1. Setting the context and focus of analysis
This Special Issue comprises selected papers presented at a two-day workshop on the theme of extraterritoriality, human rights and the European Union (EU) after the entry into force of the 2009 Treaty of Lisbon, held at the University of Sussex School of Law in July 2017 with the participation of EU law and international human rights law scholars and practitioners from the United Kingdom (UK) and Europe.1 The workshop explored a variety of questions concerning, inter alia, the human rights obligations of the EU in relation to its external action, the justiciability within the EU order of extraterritorial human rights violations, the extraterritorial conduct of the EU, and the reach of its policies and laws from the perspectives of international and EU law. These questions remain central to the papers included in this Special Issue, which focuses on two broad areas of EU law, namely trade and public procurement. This Special Issue does not intend to provide a comprehensive account of the issues raised by extraterritoriality, human rights and the EU but rather, and more modestly, the aim is to contribute to the debate on the extraterritorial effects produced by the laws and conduct of the EU, while recognising that there is space, and indeed need, for further and more systematic research in this area.
‘Extraterritoriality’ is a complex and multidimensional legal problem. A prima facie clear-cut case of extraterritoriality is when a state acts outside its borders, that is, when actions that are attributable to a state under international law take place outside its territory. The situation becomes more complicated when the conduct at stake consists in an omission, that is, in the context of human rights, when a state proves to be negligent in its duty to offer protection to persons and for situations occurring outside its territory. This complexity is due to the lack of clarity and legal certainty regarding the criteria as to when states have a duty to protect beyond their borders and the limits thereof. However, extraterritoriality may also be said to extend to other less clear-cut and more nuanced situations. For example, a growing number of EU rules aim to produce legislative effects in third countries.2 A state or the EU may exercise prescriptive jurisdiction by enacting a law that regulates an area in a way that exceeds its borders, when imposing, for instance, obligations on its nationals operating overseas3 or on any person, irrespective of nationality, when its conduct is somehow connected with its order (e.g. when the conduct produces effects within the EU).4 The former scenario (concerning nationals) is easier to associate with extraterritoriality,5 and may even correspond to a duty that international human rights law imposes on states under the aforementioned concept of extraterritorial protection.6 In similar terms, questions can be raised as to whether human rights conditionality in EU international agreements falls under the concept of extraterritoriality.7 Terms such as ‘external governance’,8 ‘externalisation’,9 ‘extra-territorialisation’,10 ‘Brussels effect’,11 ‘extraterritorial effects’,12 ‘global reach’ of EU law13 and ‘territorial extension’14 all refer to the idea of the EU’s practice and regulatory impact in various areas beyond its territorial borders. To put it shortly, extraterritoriality has many names and different faces. As is the case with all ‘umbrella’ terms, extraterritoriality is wide-ranging and multidimensional, and it is conceptualised and framed in many different ways, thus remaining an essentially contested concept.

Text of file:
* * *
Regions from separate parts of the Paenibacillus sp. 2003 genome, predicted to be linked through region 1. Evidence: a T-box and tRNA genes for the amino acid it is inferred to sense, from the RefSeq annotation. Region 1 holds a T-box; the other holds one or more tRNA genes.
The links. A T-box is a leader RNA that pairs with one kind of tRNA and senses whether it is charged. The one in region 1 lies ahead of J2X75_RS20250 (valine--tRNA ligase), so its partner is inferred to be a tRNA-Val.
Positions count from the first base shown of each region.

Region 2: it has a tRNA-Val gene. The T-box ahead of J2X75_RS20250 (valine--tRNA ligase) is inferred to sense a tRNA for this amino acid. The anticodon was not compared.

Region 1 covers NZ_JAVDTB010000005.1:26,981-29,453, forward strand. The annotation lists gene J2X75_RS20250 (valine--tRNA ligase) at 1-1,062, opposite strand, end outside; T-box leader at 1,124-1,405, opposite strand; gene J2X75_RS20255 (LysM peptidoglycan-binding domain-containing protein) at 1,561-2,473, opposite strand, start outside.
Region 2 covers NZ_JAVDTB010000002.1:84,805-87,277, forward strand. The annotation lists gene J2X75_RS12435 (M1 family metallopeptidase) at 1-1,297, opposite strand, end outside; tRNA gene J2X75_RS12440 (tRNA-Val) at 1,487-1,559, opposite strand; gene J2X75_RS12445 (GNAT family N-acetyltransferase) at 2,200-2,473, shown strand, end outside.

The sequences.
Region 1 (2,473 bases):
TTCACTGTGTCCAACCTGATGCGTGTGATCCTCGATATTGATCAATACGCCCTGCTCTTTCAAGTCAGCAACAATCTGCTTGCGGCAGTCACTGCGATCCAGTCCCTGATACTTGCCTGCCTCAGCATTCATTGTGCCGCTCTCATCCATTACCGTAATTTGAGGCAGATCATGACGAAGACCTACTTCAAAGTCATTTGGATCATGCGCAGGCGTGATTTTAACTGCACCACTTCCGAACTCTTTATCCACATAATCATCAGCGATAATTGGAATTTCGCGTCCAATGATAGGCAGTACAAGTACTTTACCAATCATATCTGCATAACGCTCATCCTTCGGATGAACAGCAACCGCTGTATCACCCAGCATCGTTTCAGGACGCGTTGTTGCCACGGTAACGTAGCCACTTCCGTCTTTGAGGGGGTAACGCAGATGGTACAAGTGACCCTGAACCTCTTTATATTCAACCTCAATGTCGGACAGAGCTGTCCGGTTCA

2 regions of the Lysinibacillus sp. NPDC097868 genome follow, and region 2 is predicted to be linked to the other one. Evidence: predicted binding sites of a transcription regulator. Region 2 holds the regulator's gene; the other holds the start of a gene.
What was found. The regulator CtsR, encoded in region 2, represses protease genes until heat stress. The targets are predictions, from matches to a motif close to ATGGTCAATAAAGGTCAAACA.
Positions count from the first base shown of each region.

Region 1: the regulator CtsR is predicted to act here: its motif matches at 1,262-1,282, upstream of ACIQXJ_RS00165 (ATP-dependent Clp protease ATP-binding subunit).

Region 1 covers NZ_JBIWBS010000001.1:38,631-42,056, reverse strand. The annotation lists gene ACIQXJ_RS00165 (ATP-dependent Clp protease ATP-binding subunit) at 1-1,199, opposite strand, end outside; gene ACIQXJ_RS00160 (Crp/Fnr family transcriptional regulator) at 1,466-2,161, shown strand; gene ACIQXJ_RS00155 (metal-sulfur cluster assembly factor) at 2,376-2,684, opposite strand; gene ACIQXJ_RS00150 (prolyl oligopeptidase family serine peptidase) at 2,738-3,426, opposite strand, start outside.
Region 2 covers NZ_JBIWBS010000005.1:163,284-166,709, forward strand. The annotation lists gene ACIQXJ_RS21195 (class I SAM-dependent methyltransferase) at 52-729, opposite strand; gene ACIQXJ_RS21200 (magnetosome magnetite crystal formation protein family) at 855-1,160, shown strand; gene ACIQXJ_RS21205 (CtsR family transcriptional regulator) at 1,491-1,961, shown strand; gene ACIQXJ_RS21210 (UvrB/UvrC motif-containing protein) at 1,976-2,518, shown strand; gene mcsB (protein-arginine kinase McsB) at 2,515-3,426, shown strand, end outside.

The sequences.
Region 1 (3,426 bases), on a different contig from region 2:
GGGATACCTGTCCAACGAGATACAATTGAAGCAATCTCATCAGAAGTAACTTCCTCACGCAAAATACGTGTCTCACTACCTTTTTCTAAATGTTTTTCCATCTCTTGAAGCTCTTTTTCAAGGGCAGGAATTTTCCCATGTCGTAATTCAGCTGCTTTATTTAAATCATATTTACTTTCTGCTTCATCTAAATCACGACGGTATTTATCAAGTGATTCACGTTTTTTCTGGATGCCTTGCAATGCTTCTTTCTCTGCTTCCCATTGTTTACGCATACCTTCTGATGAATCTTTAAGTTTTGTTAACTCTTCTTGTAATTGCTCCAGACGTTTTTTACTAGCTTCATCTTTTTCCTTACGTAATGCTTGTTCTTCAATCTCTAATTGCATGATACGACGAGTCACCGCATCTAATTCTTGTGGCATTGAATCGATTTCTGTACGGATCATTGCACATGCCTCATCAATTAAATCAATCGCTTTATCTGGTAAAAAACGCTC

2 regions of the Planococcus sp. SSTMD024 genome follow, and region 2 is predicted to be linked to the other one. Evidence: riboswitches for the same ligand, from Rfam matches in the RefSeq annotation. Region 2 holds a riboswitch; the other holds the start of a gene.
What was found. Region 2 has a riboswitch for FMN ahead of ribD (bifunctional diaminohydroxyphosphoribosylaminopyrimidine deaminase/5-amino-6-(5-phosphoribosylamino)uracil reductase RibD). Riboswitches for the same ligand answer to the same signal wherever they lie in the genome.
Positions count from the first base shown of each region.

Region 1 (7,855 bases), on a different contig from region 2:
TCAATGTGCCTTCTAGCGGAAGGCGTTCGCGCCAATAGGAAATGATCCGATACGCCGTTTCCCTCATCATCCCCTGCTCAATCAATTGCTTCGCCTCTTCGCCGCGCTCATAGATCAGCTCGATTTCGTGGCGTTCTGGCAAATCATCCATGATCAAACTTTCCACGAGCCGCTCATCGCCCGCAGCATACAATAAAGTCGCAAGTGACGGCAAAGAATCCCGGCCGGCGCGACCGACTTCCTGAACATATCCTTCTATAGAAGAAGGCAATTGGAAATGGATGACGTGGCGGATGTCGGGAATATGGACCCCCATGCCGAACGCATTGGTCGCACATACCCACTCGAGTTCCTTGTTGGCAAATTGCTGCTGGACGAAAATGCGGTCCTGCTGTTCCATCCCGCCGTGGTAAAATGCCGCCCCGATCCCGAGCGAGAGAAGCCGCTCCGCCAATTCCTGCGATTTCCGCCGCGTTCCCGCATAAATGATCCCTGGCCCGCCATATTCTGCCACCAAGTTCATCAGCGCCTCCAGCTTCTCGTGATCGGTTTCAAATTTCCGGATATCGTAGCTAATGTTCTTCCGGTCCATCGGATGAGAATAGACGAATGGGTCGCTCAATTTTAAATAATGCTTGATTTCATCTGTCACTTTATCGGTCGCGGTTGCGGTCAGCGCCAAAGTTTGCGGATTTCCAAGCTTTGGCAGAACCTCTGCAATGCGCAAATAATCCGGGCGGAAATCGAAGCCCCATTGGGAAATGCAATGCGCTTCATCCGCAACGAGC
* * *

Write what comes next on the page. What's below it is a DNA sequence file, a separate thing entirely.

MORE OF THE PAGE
Complexity in the conceptualisation and delimitation of extraterritoriality translates into complexity in the relevant legal framework. In the sections that follow, we provide an overview of the legal framework from the perspective of international human rights law and the EU legal order. This will help readers to understand the contours within which the papers in this Special Issue are situated, as well as the intricacy and range of the questions raised. We then provide an outline of the papers that make up the Special Issue. The concluding section brings together the main points summoned in the introduction and highlights the need for future research in this area.
2. Understanding extraterritoriality in international law and in the EU legal order
As one of the core elements of statehood – territory – is inextricably linked with sovereignty. For this reason, jurisdiction is primarily territorial.15 In principle, the sphere of power of the sovereign state – including its competence to exercise legislative, judicial and executive authority – applies within the confines of its own territory. However, territory is not the only basis of jurisdiction. Traditionally, states may exercise jurisdiction (i.e. sovereign power) over persons and situations by reason of various bases, such as passive and active nationality.16 With the exception of universal jurisdiction, the common feature of the ‘traditional’ jurisdictional bases is the existence of a link between the state and the person/situation over which it exercises its powers. The link ensures that the state has a legitimate interest to exercise its powers, which may overlap with the jurisdiction/powers exercised by another state. Indeed, within an increasingly globalised world it is not uncommon that two or more states (would be expected to) exercise parallel (i.e. overlapping) jurisdiction.17 By prioritising territory, thus rendering extraterritorial jurisdiction exceptional, the aim is to minimise the interference of the exercise of jurisdiction by one state with the sovereignty of another state – in conformity with sovereign equality. Besides, public international law sets certain limits as to how and when a state may exercise extraterritorial jurisdiction. For instance, although prescriptive jurisdiction is in principle unlimited, laws cannot be enforced on the territory of another state without its consent.